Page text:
Turkey Strut (or is it a Turkey Dance?) in New Hampshire

Once winter subsided, the wildlife in New England went, well, wild!

Outside the window that takes up half a wall at the back of the house where I live is a huge field, several acres, surrounded on three sides by New Hampshire woods. I looked all winter for deer or moose back there and saw nothing. Except snow. Lots and lots of snow. Pretty snow. Deep snow.

This morning I saw three deer in the meadow. A couple of days ago, I watched a fox teasing a snake for a half hour.

The best treat this spring was a big ol’ Tom Turkey strutting around for half a day, on Tuesday, May 24, trying to entice his lady love in the direction of romance. I had my journal in front of me. Here are my notes, begun at 7:15 a.m.:

The hen is one-third the size of the tom, and is being shy. My iPhone camera’s not good enough to capture this. His feathers are at full mast, flamboyant. She walked right past him, ignoring him. His plumage wilted. Twenty yards away, she turned, so he strutted some more. She acts as if she’s looking for food, but I’m not sure what food would be in this field of grass and dandelions. Back and forth she goes. His plumage erection goes up when she’s looking, then down. He’s not moving much, but she’s pacing past him, back and forth. Now he’s approaching her and she’s scooting away. Now she moves toward him, now away. This is a dance. Nothing on my schedule today. I can sit here. I was thinking of going to a wildlife center today. I have it in my own backyard.

 Courtship. Now she’s fifty yards from him. They’ve swapped sides of the field. Hopkins wrote of the Hound of Heaven. Maybe sometimes God’s pursuit is more of a dance than a relentless chase. Maybe some people need the hound and some the dance. God gives us space. We move away. God lets us go farther and farther.

 The tom is still there, steadfast, and she’s strutting past him. As an observer, I’m thinking, “Get on with it. Quit this teasing. Do it.”

 Now they appear to be nuzzling each other, but again she backs away. I’ve been watching about thirty minutes, but how long have they been at this? When I first saw them outside this huge window, I went out the front door and tried to sneak around closer for a better look, but even 200-300 yards away, they saw me and retreated into the woods. This was none of my business. This is about them, not about me. Get out of the way, you meddling moron. This is their business, their dance, not yours.

 Tom turkey is patient, more so than I. Is this the turkey trot? I don’t think so, but maybe. The hen’s moved back across the field from him—thirty yards distant. She’s not forgotten he’s there and he’s not forgotten her. He’s mostly still. Sometimes his plumage goes down. When it’s up, he’s tall, the size of a deer or a small man. When she turns in his direction, he puts on the complete show. His tail feathers fashion a sunrise, a massive display of his might: “I’m here when you’re ready.” Now she returns to him. She doesn’t look as small as she did. Has she fluffed out? Now she’s walked past him in the other direction to the edge of the woods. This is a big field. She’s off the grid. Is he concerned? He’s holding his ground. He rotates, watching her.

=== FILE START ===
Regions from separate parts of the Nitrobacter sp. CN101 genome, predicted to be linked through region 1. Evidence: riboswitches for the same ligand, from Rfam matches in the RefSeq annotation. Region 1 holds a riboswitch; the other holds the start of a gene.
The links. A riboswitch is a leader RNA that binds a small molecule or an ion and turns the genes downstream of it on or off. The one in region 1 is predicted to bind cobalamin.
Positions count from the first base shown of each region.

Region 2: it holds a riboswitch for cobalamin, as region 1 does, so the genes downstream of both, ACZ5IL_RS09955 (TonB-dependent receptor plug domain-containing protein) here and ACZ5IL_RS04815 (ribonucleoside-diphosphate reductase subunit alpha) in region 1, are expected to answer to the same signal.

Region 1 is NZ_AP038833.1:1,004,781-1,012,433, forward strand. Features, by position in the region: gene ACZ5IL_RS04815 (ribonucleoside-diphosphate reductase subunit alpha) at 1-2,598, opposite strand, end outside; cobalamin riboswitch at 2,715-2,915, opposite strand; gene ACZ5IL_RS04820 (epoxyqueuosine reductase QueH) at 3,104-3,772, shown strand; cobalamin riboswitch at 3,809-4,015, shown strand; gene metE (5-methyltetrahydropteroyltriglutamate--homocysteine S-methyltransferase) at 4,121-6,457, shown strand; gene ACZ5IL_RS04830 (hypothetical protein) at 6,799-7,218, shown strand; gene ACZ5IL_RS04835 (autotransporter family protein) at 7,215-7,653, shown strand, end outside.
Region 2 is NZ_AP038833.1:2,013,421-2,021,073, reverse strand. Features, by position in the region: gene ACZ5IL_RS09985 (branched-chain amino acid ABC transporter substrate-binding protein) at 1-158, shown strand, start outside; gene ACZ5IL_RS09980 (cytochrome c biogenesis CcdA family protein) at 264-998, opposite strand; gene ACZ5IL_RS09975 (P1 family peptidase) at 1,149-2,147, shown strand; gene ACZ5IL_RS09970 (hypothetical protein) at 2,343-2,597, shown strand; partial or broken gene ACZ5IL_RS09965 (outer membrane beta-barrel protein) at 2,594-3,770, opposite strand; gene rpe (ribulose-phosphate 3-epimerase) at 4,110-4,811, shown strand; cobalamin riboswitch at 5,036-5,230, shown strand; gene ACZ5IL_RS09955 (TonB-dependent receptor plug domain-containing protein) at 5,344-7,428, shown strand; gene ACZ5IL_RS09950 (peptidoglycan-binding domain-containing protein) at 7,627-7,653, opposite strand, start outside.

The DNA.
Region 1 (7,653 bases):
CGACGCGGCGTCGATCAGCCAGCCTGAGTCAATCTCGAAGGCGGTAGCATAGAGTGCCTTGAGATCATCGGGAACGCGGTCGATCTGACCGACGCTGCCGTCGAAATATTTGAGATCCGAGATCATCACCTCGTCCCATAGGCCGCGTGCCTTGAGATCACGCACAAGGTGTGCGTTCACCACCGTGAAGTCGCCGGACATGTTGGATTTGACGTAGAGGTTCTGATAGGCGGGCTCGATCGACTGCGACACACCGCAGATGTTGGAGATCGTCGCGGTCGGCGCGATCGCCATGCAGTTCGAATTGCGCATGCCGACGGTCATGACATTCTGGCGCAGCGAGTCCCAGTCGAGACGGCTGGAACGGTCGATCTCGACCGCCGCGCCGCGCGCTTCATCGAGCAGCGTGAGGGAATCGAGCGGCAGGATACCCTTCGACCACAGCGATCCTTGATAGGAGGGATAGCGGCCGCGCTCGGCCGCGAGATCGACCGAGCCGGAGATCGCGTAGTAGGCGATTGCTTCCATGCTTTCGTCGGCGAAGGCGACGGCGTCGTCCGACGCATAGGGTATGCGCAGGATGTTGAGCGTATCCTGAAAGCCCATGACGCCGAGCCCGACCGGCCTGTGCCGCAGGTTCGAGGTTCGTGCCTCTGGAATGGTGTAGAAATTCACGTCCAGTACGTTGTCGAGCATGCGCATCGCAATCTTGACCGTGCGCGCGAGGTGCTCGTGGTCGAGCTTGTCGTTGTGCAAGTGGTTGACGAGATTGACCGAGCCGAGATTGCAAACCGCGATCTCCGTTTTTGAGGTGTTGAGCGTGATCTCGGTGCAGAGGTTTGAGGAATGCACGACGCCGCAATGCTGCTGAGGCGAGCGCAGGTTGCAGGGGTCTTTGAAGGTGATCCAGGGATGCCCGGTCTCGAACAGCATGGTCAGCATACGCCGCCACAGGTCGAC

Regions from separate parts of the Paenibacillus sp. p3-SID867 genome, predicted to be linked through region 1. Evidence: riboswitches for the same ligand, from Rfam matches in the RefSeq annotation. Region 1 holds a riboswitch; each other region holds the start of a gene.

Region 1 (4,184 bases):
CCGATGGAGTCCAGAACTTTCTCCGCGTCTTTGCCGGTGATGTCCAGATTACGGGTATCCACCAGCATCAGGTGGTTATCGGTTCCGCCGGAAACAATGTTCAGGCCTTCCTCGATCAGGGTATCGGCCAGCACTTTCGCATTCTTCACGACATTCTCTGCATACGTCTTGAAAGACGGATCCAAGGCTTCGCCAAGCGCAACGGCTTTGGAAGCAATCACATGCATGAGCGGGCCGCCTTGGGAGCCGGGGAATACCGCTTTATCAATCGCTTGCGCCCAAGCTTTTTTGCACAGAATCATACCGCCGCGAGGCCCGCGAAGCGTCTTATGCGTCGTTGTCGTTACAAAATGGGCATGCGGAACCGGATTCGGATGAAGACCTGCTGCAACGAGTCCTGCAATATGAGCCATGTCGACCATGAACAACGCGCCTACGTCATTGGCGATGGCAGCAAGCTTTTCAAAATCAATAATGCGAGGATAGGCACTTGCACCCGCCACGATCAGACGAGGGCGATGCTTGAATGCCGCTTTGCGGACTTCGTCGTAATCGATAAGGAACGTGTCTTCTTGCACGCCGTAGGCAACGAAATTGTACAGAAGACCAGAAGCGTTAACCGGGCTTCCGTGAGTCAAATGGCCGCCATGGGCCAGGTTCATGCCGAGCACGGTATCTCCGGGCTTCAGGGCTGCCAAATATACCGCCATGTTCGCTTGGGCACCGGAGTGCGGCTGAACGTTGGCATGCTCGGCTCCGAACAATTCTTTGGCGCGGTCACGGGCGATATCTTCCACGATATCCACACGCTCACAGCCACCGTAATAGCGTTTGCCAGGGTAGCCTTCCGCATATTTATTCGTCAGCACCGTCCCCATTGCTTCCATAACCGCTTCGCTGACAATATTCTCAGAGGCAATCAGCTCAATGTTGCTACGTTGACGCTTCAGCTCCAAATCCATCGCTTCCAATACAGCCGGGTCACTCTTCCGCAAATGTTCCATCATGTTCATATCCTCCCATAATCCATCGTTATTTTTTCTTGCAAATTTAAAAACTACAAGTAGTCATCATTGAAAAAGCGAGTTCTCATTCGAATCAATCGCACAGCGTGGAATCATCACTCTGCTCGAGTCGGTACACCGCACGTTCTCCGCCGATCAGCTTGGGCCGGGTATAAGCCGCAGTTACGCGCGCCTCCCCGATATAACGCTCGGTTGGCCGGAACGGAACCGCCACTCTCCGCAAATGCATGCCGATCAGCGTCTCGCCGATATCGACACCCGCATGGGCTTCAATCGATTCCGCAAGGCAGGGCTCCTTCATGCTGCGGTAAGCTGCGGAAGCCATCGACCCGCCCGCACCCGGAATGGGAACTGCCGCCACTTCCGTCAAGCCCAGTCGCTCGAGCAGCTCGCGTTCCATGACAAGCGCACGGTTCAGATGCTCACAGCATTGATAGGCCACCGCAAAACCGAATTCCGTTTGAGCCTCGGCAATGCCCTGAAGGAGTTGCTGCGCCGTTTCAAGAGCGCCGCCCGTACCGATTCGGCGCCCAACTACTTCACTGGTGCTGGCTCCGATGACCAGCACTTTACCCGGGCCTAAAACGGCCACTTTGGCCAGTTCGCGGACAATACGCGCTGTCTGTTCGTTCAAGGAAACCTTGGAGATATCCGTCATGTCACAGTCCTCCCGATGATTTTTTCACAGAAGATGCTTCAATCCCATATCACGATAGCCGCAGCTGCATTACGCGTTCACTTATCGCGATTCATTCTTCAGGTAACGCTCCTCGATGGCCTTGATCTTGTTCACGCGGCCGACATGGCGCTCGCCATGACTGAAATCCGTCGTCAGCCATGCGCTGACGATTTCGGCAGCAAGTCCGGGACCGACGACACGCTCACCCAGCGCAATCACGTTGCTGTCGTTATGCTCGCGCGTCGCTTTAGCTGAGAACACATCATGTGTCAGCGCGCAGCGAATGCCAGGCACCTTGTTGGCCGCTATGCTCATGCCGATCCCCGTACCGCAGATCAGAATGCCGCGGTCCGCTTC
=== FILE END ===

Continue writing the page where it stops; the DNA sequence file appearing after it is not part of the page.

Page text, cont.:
I’m watching them, curious. Life is not always, as Tennyson says, “red in tooth and claw.” Sometimes it’s majestic, brown and pink, white and black. Ah, here she comes again. Patience. No hurry. Now, he’s fully erect and struts a few steps toward her, then backs off. She ambles past him again.

 I’ve been here an hour, drinking coffee. How long, O Lord?

 She’s now 150 yards in the other direction, west, my left. They are north of me. The temperature outside is a mild 55 degrees. Now Tom’s moved to the center of the field. I believe she’s ruffled out, enlarged over the course of this courtship. But he’s Big when he displays at full capacity.

 She’s now entered the far left of the field and, for the first time, he’s followed her in that direction.

 I took and made some phone calls. I did some work on my computer.

At an hour and a half, the turkeys are off the field and into the woods to the east, my right. I guess they’re in God’s hands, as if they weren’t all along.

 Back at 1 p.m. after walking. Two toms and one hen now in the field. It’s raining. Nobody is shaking his tail-feathers. What happened in the woods?

 Back at 2:30 p.m. after my nap. Two toms and a hen are still out there.

 4 p.m. A fox came out of the woods and stalked the hen, but he didn’t pounce when he should have, and she flew away. What a day of watching wildlife, and it’s not over.

 5 p.m. The three turkeys are back in the field.

 6:20 p.m. The hen is in the field alone.

 She’s returned to this field almost every day since, and I’ve returned to this window every day since. Maybe it’s enough that this story about turkeys strutting and dancing ends in mystery. What happens next?

What a wonderful world!

Categories: Humor | Tags: , , , , , | 3 Comments

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3 thoughts on “Turkey Strut (or is it a Turkey Dance?) in New Hampshire

  1. Bill Bruster

    I spent many a wonderful hours in that den looking out that window.
    How is the pastor search coming?

  2. A few years ago, this story would have been rated “M”; for mature audiences. Of course there aren’t many such audiences! You definitely have an eye for detail!

  3. Marion, I LOVE this. Such a fascinating show for you! I had to laugh at the parallels to humans: your “typical male” response of “get on with it,” and the hen’s continued return to the field like a woman wondering why “he never calls.”

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